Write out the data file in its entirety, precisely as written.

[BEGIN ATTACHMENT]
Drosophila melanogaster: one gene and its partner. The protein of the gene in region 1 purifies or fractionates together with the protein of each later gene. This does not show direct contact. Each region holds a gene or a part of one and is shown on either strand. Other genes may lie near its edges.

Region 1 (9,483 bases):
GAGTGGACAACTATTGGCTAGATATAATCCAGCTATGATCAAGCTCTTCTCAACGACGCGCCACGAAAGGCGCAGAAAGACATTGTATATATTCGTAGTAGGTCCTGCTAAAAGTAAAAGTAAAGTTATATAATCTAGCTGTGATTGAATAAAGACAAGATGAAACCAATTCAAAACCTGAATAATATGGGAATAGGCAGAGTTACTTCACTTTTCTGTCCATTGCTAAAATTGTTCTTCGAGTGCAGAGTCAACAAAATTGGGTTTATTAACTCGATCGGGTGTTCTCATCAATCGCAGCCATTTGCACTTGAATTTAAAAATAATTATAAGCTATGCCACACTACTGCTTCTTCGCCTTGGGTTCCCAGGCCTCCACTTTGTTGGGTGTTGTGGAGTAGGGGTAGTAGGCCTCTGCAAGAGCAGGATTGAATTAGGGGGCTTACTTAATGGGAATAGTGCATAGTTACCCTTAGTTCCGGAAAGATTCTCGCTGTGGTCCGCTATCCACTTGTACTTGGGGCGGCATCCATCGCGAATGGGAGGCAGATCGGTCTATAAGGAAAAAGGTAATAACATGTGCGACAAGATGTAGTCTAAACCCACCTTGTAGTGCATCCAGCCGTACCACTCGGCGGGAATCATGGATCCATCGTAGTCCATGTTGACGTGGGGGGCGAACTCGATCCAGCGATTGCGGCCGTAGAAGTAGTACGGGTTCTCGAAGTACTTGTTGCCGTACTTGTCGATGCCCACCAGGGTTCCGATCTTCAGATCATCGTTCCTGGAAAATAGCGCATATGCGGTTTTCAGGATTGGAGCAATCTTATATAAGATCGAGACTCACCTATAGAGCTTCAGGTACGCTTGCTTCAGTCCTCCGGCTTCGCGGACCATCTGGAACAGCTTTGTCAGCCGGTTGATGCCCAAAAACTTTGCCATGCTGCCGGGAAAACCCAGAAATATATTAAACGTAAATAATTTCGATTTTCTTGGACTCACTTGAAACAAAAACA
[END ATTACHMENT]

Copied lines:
Drosophila melanogaster: one gene and its partner. The protein of the gene in region 1 purifies or fractionates together with the protein of each later gene. This does not show direct contact. Each region holds a gene or a part of one and is shown on either strand. Other genes may lie near its edges.

Region 1 (9,483 bases):
GAGTGGACAACTATTGGCTAGATATAATCCAGCTATGATCAAGCTCTTCTCAACGACGCGCCACGAAAGGCGCAGAAAGACATTGTATATATTCGTAGTAGGTCCTGCTAAAAGTAAAAGTAAAGTTATATAATCTAGCTGTGATTGAATAAAGACAAGATGAAACCAATTCAAAACCTGAATAATATGGGAATAGGCAGAGTTACTTCACTTTTCTGTCCATTGCTAAAATTGTTCTTCGAGTGCAGAGTCAACAAAATTGGGTTTATTAACTCGATCGGGTGTTCTCATCAATCGCAGCCATTTGCACTTGAATTTAAAAATAATTATAAGCTATGCCACACTACTGCTTCTTCGCCTTGGGTTCCCAGGCCTCCACTTTGTTGGGTGTTGTGGAGTAGGGGTAGTAGGCCTCTGCAAGAGCAGGATTGAATTAGGGGGCTTACTTAATGGGAATAGTGCATAGTTACCCTTAGTTCCGGAAAGATTCTCGCTGTGGTCCGCTATCCACTTGTACTTGGGGCGGCATCCATCGCGAATGGGAGGCAGATCGGTCTATAAGGAAAAAGGTAATAACATGTGCGACAAGATGTAGTCTAAACCCACCTTGTAGTGCATCCAGCCGTACCACTCGGCGGGAATCATGGATCCATCGTAGTCCATGTTGACGTGGGGGGCGAACTCGATCCAGCGATTGCGGCCGTAGAAGTAGTACGGGTTCTCGAAGTACTTGTTGCCGTACTTGTCGATGCCCACCAGGGTTCCGATCTTCAGATCATCGTTCCTGGAAAATAGCGCATATGCGGTTTTCAGGATTGGAGCAATCTTATATAAGATCGAGACTCACCTATAGAGCTTCAGGTACGCTTGCTTCAGTCCTCCGGCTTCGCGGACCATCTGGAACAGCTTTGTCAGCCGGTTGATGCCCAAAAACTTTGCCATGCTGCCGGGAAAACCCAGAAATATATTAAACGTAAATAATTTCGATTTTCTTGGACTCACTTGAAACAAAAACA